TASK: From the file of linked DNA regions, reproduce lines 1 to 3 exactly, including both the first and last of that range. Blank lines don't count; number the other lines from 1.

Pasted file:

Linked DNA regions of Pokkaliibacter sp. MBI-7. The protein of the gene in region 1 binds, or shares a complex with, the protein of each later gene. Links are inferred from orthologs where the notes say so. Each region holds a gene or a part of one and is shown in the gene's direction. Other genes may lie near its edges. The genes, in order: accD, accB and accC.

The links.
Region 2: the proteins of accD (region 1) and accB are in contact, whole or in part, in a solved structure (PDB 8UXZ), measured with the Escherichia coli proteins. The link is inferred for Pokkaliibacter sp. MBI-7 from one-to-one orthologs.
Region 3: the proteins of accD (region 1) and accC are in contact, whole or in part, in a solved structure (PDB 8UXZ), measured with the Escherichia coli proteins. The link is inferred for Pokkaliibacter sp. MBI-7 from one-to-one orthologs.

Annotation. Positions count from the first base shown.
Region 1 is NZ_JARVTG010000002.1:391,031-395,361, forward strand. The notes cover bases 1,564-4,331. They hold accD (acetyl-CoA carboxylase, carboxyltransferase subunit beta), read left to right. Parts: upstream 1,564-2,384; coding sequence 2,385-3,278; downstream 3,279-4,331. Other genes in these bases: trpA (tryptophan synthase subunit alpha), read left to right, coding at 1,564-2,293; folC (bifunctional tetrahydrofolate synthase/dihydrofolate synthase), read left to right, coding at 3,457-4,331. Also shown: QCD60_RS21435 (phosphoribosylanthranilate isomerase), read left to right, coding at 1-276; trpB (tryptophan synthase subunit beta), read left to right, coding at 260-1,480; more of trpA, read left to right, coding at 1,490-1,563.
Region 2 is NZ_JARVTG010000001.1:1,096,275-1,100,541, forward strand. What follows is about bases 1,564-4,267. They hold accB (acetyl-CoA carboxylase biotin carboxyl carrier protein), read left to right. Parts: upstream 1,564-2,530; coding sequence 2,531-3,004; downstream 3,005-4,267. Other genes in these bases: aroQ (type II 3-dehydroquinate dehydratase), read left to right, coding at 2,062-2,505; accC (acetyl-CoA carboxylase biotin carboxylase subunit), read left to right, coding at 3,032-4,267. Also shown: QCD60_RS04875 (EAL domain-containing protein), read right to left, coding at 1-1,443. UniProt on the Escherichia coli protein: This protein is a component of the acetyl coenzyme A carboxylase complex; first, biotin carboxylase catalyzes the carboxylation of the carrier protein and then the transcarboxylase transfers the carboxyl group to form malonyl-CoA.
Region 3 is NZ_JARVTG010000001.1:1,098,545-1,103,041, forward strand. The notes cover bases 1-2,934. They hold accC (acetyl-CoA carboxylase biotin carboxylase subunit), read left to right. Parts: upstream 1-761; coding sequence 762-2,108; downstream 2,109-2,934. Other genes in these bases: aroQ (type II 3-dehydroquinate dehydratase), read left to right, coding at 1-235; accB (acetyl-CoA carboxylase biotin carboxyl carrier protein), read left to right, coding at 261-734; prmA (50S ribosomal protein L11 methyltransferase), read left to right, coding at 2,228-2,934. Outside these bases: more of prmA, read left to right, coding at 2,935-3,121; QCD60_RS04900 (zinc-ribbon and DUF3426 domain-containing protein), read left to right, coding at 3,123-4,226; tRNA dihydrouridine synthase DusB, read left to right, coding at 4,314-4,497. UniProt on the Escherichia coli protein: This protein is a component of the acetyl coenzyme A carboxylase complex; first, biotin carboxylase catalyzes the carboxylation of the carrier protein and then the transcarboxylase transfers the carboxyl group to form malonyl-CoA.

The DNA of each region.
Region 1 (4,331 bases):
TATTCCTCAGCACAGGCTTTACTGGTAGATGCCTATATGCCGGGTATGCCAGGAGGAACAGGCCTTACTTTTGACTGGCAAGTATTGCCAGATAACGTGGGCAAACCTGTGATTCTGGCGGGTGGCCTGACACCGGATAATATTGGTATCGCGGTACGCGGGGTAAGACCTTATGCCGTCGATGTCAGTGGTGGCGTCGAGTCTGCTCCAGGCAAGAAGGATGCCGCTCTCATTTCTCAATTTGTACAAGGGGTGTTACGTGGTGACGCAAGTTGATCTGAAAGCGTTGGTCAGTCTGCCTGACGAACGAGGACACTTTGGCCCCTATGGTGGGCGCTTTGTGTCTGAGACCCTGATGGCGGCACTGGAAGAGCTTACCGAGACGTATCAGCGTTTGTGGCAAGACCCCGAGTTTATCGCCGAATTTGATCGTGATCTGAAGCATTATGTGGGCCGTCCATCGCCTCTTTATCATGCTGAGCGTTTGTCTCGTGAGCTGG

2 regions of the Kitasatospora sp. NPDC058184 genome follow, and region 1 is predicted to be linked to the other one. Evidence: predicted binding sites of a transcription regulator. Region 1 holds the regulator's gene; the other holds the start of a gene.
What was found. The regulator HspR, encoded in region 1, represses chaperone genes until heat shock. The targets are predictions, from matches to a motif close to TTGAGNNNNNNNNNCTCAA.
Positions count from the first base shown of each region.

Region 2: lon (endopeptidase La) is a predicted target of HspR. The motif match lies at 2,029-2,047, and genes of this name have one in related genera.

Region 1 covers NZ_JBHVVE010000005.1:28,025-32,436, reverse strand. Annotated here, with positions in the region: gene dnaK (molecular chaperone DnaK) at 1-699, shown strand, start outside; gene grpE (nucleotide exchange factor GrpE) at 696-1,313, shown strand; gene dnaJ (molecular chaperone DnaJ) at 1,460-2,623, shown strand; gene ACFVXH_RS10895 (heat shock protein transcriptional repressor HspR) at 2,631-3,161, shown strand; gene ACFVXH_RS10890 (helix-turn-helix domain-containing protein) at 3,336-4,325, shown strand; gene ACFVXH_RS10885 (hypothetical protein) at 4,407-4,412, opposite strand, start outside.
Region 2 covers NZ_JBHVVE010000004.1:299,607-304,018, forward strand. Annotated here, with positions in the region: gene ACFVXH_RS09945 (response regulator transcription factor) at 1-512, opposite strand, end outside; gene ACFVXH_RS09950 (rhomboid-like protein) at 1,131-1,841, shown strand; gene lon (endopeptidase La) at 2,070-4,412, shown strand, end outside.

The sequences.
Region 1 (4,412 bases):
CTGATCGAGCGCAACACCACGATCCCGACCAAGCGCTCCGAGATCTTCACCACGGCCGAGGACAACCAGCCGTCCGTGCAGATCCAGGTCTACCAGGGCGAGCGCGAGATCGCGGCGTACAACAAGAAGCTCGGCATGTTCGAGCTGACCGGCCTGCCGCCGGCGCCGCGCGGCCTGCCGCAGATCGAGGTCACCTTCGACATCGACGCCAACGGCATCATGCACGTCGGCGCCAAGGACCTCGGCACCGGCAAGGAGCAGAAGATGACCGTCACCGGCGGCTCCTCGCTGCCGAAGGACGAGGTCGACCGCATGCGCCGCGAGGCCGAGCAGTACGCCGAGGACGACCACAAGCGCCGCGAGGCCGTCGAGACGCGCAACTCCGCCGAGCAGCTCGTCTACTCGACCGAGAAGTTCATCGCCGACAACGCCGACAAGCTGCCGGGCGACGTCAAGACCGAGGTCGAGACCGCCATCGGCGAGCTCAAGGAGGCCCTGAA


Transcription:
Linked DNA regions of Pokkaliibacter sp. MBI-7. The protein of the gene in region 1 binds, or shares a complex with, the protein of each later gene. Links are inferred from orthologs where the notes say so. Each region holds a gene or a part of one and is shown in the gene's direction. Other genes may lie near its edges. The genes, in order: accD, accB and accC.

The links.
Region 2: the proteins of accD (region 1) and accB are in contact, whole or in part, in a solved structure (PDB 8UXZ), measured with the Escherichia coli proteins. The link is inferred for Pokkaliibacter sp. MBI-7 from one-to-one orthologs.